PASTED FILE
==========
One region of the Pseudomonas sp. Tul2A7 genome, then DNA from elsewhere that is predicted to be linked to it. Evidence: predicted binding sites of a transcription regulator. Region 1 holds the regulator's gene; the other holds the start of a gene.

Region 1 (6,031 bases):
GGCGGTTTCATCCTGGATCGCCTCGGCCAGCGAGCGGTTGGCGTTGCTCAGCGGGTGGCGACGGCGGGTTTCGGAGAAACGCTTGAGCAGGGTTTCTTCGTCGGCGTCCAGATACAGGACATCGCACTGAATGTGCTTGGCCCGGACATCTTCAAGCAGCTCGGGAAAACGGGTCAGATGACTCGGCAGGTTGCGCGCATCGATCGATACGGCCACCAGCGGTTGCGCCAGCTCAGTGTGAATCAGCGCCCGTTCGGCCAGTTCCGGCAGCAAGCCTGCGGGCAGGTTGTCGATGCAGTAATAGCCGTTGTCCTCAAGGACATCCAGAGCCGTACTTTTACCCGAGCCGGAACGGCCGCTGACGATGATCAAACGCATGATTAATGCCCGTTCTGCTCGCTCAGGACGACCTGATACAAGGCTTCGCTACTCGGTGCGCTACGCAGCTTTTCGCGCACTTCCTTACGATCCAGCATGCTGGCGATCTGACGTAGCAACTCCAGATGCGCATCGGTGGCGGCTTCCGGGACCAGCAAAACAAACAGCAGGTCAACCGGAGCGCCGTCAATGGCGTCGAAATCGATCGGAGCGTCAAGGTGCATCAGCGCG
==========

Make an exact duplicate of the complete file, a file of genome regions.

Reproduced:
One region of the Pseudomonas sp. Tul2A7 genome, then DNA from elsewhere that is predicted to be linked to it. Evidence: predicted binding sites of a transcription regulator. Region 1 holds the regulator's gene; the other holds the start of a gene.

Region 1 (6,031 bases):
GGCGGTTTCATCCTGGATCGCCTCGGCCAGCGAGCGGTTGGCGTTGCTCAGCGGGTGGCGACGGCGGGTTTCGGAGAAACGCTTGAGCAGGGTTTCTTCGTCGGCGTCCAGATACAGGACATCGCACTGAATGTGCTTGGCCCGGACATCTTCAAGCAGCTCGGGAAAACGGGTCAGATGACTCGGCAGGTTGCGCGCATCGATCGATACGGCCACCAGCGGTTGCGCCAGCTCAGTGTGAATCAGCGCCCGTTCGGCCAGTTCCGGCAGCAAGCCTGCGGGCAGGTTGTCGATGCAGTAATAGCCGTTGTCCTCAAGGACATCCAGAGCCGTACTTTTACCCGAGCCGGAACGGCCGCTGACGATGATCAAACGCATGATTAATGCCCGTTCTGCTCGCTCAGGACGACCTGATACAAGGCTTCGCTACTCGGTGCGCTACGCAGCTTTTCGCGCACTTCCTTACGATCCAGCATGCTGGCGATCTGACGTAGCAACTCCAGATGCGCATCGGTGGCGGCTTCCGGGACCAGCAAAACAAACAGCAGGTCAACCGGAGCGCCGTCAATGGCGTCGAAATCGATCGGAGCGTCAAGGTGCATCAGCGCG